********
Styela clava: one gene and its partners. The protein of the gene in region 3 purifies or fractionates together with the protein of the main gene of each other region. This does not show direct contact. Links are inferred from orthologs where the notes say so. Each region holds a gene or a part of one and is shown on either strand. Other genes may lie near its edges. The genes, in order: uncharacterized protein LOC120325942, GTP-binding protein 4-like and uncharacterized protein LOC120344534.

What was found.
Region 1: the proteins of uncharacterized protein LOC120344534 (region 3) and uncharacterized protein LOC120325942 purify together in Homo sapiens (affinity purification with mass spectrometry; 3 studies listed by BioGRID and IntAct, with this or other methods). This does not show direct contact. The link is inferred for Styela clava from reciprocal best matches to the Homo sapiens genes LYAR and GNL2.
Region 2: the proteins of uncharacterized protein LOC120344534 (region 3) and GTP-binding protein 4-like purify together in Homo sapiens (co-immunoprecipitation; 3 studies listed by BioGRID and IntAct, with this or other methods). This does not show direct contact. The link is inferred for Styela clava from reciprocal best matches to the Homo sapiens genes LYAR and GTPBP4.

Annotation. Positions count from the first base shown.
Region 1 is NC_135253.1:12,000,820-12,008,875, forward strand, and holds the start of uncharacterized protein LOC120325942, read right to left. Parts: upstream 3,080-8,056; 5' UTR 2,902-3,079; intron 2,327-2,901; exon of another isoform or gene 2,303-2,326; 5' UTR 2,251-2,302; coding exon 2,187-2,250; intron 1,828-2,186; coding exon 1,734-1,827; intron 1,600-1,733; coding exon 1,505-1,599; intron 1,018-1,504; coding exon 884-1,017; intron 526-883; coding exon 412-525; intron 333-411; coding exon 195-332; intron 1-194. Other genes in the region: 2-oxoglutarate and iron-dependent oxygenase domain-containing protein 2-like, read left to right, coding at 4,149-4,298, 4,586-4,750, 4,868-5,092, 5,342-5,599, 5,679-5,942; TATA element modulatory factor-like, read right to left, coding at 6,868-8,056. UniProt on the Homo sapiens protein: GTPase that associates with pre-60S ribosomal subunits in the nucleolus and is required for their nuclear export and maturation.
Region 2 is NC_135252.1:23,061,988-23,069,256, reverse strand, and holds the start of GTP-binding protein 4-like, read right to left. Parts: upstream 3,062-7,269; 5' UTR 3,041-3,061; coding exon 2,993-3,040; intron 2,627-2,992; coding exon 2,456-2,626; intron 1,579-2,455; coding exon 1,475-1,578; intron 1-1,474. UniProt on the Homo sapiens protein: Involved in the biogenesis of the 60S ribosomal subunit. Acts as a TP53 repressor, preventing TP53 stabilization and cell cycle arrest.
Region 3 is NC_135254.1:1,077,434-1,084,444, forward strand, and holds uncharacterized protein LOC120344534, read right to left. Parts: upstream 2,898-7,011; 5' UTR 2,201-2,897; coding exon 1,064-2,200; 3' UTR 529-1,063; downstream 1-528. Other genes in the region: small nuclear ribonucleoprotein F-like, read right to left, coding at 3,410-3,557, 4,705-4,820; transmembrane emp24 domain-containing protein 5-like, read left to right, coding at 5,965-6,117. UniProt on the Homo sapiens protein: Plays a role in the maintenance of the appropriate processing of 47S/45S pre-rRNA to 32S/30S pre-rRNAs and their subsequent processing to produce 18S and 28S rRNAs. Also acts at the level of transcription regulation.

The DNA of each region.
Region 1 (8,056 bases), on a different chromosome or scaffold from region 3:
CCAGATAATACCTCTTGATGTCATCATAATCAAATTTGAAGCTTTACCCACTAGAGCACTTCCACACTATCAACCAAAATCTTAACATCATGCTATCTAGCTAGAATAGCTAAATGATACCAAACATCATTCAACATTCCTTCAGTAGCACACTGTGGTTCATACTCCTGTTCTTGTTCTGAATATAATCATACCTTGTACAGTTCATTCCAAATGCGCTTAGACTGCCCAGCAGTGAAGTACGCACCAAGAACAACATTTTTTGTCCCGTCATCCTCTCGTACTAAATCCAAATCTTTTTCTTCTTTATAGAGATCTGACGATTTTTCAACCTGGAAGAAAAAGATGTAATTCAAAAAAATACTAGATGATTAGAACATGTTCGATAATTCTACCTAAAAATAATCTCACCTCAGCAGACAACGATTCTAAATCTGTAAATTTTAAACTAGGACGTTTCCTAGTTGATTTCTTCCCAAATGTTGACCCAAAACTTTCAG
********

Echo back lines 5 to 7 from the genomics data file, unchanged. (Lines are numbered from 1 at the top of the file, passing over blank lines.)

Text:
Annotation. Positions count from the first base shown.
Region 1 is NC_135253.1:12,000,820-12,008,875, forward strand, and holds the start of uncharacterized protein LOC120325942, read right to left. Parts: upstream 3,080-8,056; 5' UTR 2,902-3,079; intron 2,327-2,901; exon of another isoform or gene 2,303-2,326; 5' UTR 2,251-2,302; coding exon 2,187-2,250; intron 1,828-2,186; coding exon 1,734-1,827; intron 1,600-1,733; coding exon 1,505-1,599; intron 1,018-1,504; coding exon 884-1,017; intron 526-883; coding exon 412-525; intron 333-411; coding exon 195-332; intron 1-194. Other genes in the region: 2-oxoglutarate and iron-dependent oxygenase domain-containing protein 2-like, read left to right, coding at 4,149-4,298, 4,586-4,750, 4,868-5,092, 5,342-5,599, 5,679-5,942; TATA element modulatory factor-like, read right to left, coding at 6,868-8,056. UniProt on the Homo sapiens protein: GTPase that associates with pre-60S ribosomal subunits in the nucleolus and is required for their nuclear export and maturation.
Region 2 is NC_135252.1:23,061,988-23,069,256, reverse strand, and holds the start of GTP-binding protein 4-like, read right to left. Parts: upstream 3,062-7,269; 5' UTR 3,041-3,061; coding exon 2,993-3,040; intron 2,627-2,992; coding exon 2,456-2,626; intron 1,579-2,455; coding exon 1,475-1,578; intron 1-1,474. UniProt on the Homo sapiens protein: Involved in the biogenesis of the 60S ribosomal subunit. Acts as a TP53 repressor, preventing TP53 stabilization and cell cycle arrest.